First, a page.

Developing Your Science-Based Manufacturing Strategy

This month marks the two-year anniversary of FDA’s release of its process analytical technology (PAT) guidance for industry. Since that time, life sciences companies have undertaken a multitude of PAT projects, from sensor development and data analysis on specific process units to corporate regulatory strategies and standardized process analytical technology platforms.

This month marks the two-year anniversary of FDA’s release of its process analytical technology (PAT) guidance for industry. Since that time, life sciences companies have undertaken a multitude of PAT projects, from sensor development and data analysis on specific process units to corporate regulatory strategies and standardized process analytical technology platforms.

This breadth of projects reflects the large and sometimes ambiguous scope of PAT. To achieve common ground in defining and discussing PAT, it is useful to refer back to the FDA’s four principles that form the pillars of a PAT strategy:
• Process understanding
• Risk-based approach
• Regulatory strategy to accommodate innovation
• Real-time release

Companies applying these four principles to their manufacturing and development operations to achieve science-based manufacturing are taking the first steps transitioning from quality-by-inspection to real-time quality-by-design. The economic and time-to-market benefits can be enormous, but the undertaking is not trivial. Over a series of four articles, we will explore the concepts, tools and value each principle provides life sciences manufacturers within a comprehensive PAT program.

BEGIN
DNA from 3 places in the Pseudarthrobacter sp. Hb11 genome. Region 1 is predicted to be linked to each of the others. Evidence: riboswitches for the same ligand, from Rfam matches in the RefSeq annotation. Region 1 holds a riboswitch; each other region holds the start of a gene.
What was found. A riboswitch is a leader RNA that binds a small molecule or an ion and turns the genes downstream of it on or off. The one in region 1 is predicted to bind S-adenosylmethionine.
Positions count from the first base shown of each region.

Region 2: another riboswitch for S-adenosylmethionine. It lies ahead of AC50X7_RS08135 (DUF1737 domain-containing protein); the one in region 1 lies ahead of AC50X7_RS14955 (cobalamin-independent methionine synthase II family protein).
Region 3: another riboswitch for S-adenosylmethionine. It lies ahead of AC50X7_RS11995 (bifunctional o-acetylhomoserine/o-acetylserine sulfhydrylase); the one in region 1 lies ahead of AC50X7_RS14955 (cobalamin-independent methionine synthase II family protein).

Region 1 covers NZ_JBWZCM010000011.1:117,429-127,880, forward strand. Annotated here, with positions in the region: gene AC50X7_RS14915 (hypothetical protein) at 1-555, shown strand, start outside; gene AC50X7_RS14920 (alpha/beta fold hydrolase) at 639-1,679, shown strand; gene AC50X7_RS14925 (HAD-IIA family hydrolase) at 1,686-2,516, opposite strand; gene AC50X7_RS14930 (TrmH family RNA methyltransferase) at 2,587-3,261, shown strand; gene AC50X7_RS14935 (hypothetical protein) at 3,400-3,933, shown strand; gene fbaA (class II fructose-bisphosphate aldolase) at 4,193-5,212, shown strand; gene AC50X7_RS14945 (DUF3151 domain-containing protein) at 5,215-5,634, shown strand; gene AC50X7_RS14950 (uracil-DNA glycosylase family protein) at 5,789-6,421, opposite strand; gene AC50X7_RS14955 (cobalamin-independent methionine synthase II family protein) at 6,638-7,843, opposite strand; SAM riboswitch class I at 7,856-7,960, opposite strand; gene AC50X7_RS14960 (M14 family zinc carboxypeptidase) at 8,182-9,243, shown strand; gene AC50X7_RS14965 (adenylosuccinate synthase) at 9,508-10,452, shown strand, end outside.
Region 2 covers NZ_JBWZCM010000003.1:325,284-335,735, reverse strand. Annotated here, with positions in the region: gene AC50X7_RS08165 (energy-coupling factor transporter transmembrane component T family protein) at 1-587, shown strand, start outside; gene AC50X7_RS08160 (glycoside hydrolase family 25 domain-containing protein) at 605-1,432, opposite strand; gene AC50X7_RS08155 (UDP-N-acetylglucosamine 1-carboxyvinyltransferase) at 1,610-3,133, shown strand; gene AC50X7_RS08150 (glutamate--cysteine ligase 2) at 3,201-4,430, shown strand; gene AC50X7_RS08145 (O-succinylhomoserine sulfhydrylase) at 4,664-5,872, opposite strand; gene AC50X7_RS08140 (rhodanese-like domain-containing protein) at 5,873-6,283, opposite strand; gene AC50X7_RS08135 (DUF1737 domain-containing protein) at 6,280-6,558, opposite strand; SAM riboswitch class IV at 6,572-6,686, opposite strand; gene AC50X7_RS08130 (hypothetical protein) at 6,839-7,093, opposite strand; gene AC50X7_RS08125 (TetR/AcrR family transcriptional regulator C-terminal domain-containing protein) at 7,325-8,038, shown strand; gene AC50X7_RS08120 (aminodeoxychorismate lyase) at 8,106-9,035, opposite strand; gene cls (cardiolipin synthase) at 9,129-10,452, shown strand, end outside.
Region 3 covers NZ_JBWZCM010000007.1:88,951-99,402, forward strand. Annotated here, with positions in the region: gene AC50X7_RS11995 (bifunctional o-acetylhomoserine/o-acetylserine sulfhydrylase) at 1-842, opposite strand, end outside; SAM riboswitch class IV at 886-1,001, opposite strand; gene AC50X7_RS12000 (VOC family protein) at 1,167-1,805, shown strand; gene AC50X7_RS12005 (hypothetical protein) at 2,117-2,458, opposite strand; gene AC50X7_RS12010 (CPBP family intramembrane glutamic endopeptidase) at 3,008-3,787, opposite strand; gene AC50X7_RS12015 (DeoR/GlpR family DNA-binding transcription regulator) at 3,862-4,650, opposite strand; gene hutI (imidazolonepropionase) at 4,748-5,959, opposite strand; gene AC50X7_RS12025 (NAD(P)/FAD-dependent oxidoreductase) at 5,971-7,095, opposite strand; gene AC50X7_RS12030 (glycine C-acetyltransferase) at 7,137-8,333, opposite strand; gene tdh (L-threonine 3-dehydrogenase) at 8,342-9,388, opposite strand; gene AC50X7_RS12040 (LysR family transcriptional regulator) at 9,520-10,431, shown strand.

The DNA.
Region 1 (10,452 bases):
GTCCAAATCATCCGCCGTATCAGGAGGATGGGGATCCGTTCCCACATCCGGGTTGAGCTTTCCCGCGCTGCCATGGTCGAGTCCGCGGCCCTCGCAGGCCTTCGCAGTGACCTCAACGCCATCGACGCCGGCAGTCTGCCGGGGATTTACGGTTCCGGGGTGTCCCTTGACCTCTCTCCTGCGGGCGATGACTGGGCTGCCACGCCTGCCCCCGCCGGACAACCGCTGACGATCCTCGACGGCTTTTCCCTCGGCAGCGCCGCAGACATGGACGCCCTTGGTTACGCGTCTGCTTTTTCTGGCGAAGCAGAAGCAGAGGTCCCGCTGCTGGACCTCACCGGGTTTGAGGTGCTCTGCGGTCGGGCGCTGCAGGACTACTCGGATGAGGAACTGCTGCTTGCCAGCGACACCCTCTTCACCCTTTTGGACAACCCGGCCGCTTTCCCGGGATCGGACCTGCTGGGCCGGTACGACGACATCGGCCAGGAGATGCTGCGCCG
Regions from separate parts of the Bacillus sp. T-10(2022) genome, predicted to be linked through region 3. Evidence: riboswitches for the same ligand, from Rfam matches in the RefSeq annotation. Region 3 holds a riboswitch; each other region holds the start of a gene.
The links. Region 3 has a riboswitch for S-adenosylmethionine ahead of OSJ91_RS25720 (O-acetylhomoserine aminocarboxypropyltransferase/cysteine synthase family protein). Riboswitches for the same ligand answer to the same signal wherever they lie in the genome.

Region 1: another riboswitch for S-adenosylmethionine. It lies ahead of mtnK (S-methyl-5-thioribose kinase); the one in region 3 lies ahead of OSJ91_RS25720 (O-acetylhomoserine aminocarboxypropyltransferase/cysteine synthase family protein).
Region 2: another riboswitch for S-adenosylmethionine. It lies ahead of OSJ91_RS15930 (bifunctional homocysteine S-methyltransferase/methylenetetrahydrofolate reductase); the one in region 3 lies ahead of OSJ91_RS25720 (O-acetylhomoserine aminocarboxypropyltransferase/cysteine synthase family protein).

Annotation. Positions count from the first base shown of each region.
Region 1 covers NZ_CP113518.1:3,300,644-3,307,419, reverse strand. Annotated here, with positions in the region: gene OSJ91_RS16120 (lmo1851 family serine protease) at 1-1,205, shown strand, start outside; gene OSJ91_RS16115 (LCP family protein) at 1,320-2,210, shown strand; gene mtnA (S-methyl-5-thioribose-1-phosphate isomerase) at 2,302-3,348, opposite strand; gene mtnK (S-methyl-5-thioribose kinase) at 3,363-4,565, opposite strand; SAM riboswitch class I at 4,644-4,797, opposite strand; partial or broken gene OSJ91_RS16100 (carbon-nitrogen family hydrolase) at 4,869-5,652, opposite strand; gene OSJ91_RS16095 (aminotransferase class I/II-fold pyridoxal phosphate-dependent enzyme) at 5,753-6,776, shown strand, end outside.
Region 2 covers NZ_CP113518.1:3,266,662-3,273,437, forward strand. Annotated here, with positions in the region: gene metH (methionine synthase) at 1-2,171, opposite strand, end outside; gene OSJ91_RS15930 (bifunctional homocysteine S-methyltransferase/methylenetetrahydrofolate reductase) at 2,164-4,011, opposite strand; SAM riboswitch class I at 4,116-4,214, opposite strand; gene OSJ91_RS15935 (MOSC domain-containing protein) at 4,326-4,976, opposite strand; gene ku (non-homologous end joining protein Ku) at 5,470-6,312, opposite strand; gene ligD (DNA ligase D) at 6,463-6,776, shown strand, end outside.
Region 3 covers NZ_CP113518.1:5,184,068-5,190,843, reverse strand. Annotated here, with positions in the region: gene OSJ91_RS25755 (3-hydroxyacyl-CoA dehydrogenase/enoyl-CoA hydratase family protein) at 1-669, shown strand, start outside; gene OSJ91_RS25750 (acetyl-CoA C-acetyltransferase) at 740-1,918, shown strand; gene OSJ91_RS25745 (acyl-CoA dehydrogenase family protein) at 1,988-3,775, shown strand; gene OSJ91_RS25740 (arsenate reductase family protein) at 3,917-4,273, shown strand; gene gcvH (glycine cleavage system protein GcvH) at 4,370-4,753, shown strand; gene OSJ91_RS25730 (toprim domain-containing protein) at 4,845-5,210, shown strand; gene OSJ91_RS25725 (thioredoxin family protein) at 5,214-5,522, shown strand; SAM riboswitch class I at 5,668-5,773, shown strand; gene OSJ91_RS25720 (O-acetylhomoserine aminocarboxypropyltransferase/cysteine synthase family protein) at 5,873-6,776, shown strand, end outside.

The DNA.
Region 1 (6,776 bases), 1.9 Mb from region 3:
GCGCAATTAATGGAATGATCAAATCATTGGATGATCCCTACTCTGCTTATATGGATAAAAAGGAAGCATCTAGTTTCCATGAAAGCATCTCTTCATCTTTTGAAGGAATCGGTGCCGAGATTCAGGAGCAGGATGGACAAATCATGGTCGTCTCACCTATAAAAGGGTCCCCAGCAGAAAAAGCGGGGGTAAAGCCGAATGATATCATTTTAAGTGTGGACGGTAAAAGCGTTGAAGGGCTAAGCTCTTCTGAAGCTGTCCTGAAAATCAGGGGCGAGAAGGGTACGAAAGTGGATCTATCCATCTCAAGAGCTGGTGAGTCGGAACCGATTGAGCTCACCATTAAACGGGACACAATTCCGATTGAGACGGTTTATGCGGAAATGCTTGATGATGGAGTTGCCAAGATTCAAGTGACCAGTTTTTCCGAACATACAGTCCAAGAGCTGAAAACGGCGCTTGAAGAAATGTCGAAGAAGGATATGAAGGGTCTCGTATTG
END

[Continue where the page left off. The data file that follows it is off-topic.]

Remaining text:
The First Principle - Process Understanding
With the goal of PAT to understand and control the manufacturing process – achieving quality-by-design – it is not surprising that process understanding projects in many forms dominate the PAT spend. The FDA defines process understanding as:
• All critical sources of variability are identified and explained
• Variability is managed by the process
• Product quality attributes can be accurately and reliably predicted and controlled to be within specifications

To view chart larger, click here.

This simple and clear definition belies the fact that achieving process understanding is not always easy. For example, to determine the state of a process, measurements of physical properties and component information are needed, but are not always available. Whatever information is available on process parameters often is not meaningful until it is reconciled through models incorporating batch, process, analytical and sometimes environmental parameters. The model output may provide insight into the process to close the loop and control the process, but only if the model itself is robust across the data space it encounters. Identifying, managing and controlling variability in order to produce to specification can become a series of questions without clear answers: what should be measured, how should it be measured, how should this often disparate data be analyzed, what tools should be used…and the list goes on.

Despite the challenges, the value of process understanding is clear for companies looking to make the shift from time intensive quality-by-inspection to real-time quality-by-design. Managing and controlling variability is essential for a successful transition. As a result, variability reduction and control is a major focus for companies since pharmaceutical processes generally don’t accommodate raw material and process quality variations. Adapting to inherent raw material and process variation requires changes in operating conditions, a significant paradigm shift for processes historically designed and filled with very tight ranges, or no range whatsoever. In-depth process understanding is the key to using the manufacturing process to aggressively compensate for varying material and environmental conditions and keeping variability in check.